System vitals after running Witcher 3 for two full hours. The battery discharged by 35 percent over the testing period
System vitals after running Witcher 3 for two full hours. The battery discharged by 35 percent over the testing period

Why Is This Happening?

The official specification for power-over-Thunderbolt 3 is up to 100 W, but Dell’s unique implementation for the XPS 15 and XPS 17 series is set to 130 W instead since these are high-power laptops running on demanding Core H-series CPUs and GeForce GTX/RTX graphics. What we’re seeing is that the total system power when running Witcher 3 is around 135 W, but our Gossen multimeter reveals that the system can only pull a maximum of 105 W from the AC adapter as shown by our graphs below. It’s safe to assume that this difference is responsible for the slow battery drain when running the game.

Power consumption when running Witcher 3 on the XPS 17. The consumption rate is oddly very flat at 105.07 W and never any higher
Power consumption when running Witcher 3 on the XPS 17. The consumption rate is oddly very flat at 105.07 W and never any higher
Prime95+FurMark initiated at 10s mark on the XPS 17. Power consumption hits the same 107 W constraint yet again despite having a 130 W AC adapter
Prime95+FurMark initiated at 10s mark on the XPS 17. Power consumption hits the same 107 W constraint yet again despite having a 130 W AC adapter
Prime95+FurMark initiated at 10s mark on the XPS 15 for comparison. Power consumption from the AC adapter can be as high as 135 W which is likely what *should* occur on the XPS 17
Prime95+FurMark initiated at 10s mark on the XPS 15 for comparison. Power consumption from the AC adapter can be as high as 135 W which is likely what *should* occur on the XPS 17

Are Other XPS 17 Users Experiencing The Same Phenomenon?

A quick look at the Dell Reddit page shows several posts with similar charging problems as what we’ve described here. We certainly can’t confirm each source, but we can’t deny them either based on our own experience here. 

(July 10, 2020 update: The Precision 5750 series, which is based on the same XPS 17 chassis, will also exhibit the same battery drain disadvantage when under demanding loads. This will probably be a greater annoyance to Precision users who are more likely to run high loads for longer periods than XPS 17 owners.)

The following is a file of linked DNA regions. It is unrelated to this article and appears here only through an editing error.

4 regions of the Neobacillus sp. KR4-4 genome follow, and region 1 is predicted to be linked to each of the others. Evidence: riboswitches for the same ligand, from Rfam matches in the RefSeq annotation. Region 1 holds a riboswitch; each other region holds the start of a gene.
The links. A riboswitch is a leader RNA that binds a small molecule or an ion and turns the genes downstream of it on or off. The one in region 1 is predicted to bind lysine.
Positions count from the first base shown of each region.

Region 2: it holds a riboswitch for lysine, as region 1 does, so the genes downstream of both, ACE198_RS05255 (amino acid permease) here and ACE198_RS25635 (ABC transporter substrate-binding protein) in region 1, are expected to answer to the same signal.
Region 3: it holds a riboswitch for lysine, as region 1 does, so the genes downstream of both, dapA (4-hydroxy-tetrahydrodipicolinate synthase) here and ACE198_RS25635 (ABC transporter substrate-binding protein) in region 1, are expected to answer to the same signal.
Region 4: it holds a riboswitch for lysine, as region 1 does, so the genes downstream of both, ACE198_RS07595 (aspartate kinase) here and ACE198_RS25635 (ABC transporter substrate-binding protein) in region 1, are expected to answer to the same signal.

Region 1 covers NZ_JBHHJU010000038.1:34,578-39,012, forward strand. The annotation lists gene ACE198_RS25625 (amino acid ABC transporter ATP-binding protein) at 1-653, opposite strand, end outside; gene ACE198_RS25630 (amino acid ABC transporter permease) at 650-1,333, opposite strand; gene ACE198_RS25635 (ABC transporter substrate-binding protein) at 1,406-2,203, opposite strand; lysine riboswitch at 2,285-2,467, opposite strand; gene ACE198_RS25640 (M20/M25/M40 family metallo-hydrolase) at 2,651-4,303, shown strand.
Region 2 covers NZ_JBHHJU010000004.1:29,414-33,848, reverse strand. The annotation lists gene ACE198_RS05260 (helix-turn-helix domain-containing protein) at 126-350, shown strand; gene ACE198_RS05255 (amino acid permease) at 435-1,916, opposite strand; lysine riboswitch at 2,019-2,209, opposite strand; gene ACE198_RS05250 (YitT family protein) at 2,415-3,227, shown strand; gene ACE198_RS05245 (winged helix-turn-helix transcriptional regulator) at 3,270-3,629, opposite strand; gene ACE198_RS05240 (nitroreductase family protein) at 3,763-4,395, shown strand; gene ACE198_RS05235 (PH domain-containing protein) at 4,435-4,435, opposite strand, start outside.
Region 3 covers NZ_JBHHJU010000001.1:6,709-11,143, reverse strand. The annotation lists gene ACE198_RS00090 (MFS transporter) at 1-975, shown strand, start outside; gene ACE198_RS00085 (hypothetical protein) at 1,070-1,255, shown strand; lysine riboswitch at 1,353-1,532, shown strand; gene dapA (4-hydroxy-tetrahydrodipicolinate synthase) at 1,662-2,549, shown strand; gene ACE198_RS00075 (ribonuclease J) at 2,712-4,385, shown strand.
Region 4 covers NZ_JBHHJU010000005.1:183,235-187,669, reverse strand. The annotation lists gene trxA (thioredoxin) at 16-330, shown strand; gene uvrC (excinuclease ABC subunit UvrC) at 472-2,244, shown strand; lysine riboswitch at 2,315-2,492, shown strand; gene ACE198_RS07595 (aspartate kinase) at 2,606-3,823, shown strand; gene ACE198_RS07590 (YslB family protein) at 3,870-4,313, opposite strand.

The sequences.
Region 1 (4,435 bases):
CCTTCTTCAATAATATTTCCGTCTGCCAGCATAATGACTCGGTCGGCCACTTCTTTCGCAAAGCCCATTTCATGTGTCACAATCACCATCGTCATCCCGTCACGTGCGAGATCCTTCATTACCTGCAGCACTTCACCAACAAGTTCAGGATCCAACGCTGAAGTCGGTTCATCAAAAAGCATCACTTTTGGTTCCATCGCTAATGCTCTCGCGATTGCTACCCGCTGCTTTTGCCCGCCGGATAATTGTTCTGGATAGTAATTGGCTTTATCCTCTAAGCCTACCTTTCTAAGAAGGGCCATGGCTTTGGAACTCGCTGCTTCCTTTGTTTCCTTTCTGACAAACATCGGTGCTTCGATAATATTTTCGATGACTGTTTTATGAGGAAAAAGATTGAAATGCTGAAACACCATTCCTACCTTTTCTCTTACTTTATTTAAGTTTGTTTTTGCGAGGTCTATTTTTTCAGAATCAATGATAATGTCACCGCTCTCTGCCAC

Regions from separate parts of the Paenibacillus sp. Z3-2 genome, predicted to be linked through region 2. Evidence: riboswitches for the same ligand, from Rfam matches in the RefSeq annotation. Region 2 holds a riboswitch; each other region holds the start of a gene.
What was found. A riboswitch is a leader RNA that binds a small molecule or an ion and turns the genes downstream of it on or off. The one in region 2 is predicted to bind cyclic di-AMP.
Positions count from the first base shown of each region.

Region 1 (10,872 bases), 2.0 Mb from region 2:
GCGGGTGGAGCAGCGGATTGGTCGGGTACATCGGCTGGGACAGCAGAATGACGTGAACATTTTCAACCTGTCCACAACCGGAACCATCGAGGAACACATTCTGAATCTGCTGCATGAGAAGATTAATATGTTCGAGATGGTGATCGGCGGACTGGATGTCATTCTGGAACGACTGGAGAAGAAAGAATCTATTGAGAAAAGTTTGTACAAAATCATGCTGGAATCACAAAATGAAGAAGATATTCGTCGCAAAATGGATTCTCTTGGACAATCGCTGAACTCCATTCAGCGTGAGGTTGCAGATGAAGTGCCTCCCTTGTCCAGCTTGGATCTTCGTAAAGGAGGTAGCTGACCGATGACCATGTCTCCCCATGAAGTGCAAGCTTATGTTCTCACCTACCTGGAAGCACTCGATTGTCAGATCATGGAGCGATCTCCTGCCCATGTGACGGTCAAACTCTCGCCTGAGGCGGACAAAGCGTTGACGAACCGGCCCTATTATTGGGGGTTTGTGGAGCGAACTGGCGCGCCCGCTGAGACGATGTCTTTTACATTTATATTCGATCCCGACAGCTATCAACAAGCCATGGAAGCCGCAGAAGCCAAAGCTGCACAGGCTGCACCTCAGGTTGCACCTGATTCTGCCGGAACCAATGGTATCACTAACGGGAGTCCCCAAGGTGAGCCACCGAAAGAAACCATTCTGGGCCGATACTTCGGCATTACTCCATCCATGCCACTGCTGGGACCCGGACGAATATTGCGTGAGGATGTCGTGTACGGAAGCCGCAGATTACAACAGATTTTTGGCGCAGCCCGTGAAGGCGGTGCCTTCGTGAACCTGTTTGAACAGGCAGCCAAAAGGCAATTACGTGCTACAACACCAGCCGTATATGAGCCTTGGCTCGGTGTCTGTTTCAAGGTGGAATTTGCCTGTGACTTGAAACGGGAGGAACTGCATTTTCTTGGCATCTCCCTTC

Can This Be Fixed? 

Dell has confirmed that the battery discharge behavior is intentional and no "fix" is planned, but there will be an investigation on the 130 W AC adapter. The bright side is that this likely won't impact most XPS 17 owners since you would have to be running extreme loads for about 6 hours straight to fully discharge the battery ⁠— an unlikely scenario. From a consumer's perspective, however, plugging in your laptop comes with the expectation that the battery will not drain. To have the opposite be true will indubitably confuse the user base as exemplified here.

It's worth mentioning that Razer faced a similar issue with its 2018 Blade Stealth series before ultimately addressing it for the 2019 refresh. After all, it's hard to argue with the phrase "If I plug in my laptop, I expect it to recharge".

It’s important to note that the XPS 15 9500 uses the same 130 W AC adapter as the XPS 17 9700 and we experienced no such charging issues on the 15.6-inch model. In fact, we were able to observe power consumption rates of up to 135 W on the XPS 15 whereas the XPS 17 is "capped" at 105 W.

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> Notebook / Laptop Reviews and News > News > News Archive > Newsarchive 2020 07 > 2020 Dell XPS 17 9700 facing worrying charging issues, drops from 100 percent to 65 percent battery while plugged in
Allen Ngo, 2020-07-10 (Update: 2020-07-30)
Allen Ngo
Allen Ngo - US Editor in Chief
After graduating with a B.S. in environmental hydrodynamics from the University of California, I studied reactor physics to become licensed by the U.S. NRC to operate nuclear reactors. There's a striking level of appreciation you gain for everyday consumer electronics after working with modern nuclear reactivity systems astonishingly powered by computers from the 80s. When I'm not managing day-to-day activities and US review articles on Notebookcheck, you can catch me following the eSports scene and the latest gaming news.